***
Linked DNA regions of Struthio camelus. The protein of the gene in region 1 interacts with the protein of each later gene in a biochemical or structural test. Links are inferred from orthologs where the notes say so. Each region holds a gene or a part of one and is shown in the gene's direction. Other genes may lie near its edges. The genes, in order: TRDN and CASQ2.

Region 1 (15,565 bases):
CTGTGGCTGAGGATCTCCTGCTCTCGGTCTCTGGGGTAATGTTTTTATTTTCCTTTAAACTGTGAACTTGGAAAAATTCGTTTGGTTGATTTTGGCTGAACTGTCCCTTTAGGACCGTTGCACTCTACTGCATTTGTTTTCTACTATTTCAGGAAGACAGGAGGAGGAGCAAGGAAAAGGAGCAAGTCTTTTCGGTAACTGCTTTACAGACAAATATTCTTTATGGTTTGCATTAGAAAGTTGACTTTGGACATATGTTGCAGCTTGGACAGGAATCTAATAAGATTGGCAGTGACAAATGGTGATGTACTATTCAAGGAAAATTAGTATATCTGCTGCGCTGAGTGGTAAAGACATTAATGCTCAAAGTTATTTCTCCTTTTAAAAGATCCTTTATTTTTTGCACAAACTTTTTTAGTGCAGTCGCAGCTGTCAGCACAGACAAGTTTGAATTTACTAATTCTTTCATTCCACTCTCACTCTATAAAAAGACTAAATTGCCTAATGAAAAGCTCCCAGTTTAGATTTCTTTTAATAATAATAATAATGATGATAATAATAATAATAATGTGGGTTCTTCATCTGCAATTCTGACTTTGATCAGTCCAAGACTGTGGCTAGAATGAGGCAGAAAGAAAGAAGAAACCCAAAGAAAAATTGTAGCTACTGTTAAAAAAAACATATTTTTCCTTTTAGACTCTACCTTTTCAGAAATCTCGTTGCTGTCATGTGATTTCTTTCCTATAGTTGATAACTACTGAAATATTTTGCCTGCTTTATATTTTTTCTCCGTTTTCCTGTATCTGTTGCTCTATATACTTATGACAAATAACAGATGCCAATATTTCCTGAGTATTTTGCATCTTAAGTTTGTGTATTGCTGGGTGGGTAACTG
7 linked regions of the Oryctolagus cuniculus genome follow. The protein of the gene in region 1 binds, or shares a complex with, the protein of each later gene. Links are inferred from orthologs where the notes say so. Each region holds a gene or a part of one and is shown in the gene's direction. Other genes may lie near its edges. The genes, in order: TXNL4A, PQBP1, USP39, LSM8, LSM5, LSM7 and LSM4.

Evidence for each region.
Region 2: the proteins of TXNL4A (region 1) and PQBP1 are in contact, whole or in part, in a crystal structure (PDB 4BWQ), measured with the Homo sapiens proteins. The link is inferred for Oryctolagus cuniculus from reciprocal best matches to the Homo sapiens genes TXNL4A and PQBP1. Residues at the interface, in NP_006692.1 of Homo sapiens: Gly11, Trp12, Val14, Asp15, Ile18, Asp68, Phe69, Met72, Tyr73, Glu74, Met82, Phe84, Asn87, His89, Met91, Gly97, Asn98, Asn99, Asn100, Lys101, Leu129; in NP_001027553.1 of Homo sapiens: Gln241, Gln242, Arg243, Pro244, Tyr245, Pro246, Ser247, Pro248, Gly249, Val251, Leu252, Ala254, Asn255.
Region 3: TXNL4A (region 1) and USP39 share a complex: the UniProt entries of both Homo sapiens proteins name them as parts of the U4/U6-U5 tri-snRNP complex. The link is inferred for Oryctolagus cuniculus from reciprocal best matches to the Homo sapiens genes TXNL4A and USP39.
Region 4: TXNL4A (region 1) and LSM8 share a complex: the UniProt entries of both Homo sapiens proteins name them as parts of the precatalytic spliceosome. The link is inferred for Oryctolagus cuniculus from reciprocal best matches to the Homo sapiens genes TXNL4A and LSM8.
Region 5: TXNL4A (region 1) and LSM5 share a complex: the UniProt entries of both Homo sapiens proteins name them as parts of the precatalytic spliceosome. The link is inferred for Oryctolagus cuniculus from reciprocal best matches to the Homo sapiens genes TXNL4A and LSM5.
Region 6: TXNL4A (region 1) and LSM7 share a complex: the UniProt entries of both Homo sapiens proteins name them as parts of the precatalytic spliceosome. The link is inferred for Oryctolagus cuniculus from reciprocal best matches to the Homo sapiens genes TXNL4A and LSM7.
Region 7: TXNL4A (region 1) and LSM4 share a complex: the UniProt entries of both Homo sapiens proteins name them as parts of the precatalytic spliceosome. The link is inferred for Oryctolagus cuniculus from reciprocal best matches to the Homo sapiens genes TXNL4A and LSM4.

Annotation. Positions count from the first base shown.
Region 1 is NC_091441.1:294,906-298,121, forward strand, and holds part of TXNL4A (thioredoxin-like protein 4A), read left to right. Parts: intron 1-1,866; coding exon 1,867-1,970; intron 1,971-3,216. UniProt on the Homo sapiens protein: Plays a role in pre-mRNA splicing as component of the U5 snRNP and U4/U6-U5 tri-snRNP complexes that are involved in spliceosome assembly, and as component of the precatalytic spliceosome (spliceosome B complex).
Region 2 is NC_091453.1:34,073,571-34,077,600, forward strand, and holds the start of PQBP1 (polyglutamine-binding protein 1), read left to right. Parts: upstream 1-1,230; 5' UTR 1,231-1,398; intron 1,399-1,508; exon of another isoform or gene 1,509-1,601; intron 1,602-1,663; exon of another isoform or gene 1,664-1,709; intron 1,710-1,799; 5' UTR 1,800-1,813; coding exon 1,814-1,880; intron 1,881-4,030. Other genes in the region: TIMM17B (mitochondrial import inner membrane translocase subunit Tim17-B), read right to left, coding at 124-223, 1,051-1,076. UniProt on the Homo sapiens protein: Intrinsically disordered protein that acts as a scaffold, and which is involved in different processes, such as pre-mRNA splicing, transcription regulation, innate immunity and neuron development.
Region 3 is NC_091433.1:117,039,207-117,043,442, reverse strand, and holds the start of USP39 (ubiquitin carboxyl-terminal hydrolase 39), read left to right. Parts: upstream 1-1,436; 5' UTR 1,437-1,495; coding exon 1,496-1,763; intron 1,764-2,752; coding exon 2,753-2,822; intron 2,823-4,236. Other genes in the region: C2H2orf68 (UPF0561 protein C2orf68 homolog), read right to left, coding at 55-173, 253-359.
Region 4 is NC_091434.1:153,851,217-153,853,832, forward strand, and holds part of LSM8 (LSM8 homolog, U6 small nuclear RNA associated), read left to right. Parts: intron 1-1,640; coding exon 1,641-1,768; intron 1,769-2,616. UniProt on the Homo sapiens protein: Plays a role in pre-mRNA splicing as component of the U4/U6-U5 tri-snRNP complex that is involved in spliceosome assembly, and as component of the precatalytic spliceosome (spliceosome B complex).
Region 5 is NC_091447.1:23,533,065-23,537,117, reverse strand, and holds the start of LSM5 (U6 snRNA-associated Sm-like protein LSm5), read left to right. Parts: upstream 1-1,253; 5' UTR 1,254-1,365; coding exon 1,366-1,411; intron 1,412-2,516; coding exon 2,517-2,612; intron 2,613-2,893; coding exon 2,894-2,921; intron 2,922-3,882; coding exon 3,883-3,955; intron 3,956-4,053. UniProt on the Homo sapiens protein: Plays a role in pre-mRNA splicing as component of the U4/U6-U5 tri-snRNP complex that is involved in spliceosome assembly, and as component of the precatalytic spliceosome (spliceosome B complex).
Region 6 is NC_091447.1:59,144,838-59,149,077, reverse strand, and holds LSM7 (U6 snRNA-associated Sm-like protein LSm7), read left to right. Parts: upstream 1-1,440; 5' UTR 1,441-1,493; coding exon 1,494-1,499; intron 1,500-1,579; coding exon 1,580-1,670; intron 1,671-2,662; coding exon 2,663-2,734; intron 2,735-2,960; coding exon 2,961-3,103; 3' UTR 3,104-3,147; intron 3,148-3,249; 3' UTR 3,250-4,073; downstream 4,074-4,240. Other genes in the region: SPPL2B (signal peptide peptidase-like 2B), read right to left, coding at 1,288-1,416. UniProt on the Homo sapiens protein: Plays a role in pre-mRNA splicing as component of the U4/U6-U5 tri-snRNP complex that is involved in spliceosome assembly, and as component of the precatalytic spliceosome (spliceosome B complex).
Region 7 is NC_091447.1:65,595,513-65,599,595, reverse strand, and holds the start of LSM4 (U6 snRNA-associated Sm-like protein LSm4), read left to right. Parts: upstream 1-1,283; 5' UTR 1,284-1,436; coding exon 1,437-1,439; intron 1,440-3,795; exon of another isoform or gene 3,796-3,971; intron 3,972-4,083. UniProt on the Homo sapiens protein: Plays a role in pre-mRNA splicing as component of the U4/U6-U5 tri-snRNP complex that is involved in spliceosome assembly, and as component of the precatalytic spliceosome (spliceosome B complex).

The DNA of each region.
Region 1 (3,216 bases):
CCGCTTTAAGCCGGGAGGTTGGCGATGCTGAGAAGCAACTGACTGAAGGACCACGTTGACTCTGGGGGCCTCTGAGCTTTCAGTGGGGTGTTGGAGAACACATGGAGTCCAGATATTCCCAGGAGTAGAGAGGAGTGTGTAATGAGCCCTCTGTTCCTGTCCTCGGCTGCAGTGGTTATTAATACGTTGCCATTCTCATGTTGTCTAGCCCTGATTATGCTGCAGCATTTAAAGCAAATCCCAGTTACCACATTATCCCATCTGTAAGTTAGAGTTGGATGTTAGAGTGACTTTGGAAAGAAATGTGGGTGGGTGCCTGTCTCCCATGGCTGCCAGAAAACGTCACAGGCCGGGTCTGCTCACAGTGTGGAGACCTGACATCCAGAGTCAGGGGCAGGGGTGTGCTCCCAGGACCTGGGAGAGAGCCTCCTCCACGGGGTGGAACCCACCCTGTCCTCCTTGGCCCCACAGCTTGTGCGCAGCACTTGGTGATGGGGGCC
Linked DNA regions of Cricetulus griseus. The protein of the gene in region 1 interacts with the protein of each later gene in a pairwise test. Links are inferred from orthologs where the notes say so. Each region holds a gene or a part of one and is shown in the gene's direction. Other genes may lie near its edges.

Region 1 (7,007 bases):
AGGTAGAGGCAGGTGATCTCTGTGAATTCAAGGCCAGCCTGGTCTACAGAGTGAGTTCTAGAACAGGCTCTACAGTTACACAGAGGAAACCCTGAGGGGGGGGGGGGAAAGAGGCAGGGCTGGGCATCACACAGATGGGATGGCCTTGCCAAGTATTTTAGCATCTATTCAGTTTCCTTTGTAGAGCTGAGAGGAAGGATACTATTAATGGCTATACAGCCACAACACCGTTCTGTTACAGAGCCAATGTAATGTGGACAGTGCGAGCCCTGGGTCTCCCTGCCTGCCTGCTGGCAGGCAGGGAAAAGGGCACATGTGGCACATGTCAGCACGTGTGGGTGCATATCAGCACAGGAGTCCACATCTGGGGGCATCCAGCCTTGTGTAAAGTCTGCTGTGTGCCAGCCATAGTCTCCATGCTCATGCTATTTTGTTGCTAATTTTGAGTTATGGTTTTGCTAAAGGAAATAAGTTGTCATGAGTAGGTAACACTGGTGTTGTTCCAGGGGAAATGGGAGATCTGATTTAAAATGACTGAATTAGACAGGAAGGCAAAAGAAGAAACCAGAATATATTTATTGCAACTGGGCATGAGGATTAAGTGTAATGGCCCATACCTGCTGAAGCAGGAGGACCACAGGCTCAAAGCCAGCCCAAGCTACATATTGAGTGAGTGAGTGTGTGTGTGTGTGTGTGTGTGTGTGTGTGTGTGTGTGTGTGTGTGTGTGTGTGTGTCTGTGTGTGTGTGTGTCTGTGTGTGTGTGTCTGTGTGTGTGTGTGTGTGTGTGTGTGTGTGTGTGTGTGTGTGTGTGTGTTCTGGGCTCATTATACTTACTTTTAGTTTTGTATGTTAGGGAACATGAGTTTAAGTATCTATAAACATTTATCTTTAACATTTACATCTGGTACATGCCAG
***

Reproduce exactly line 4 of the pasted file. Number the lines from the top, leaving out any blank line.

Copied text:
7 linked regions of the Oryctolagus cuniculus genome follow. The protein of the gene in region 1 binds, or shares a complex with, the protein of each later gene. Links are inferred from orthologs where the notes say so. Each region holds a gene or a part of one and is shown in the gene's direction. Other genes may lie near its edges. The genes, in order: TXNL4A, PQBP1, USP39, LSM8, LSM5, LSM7 and LSM4.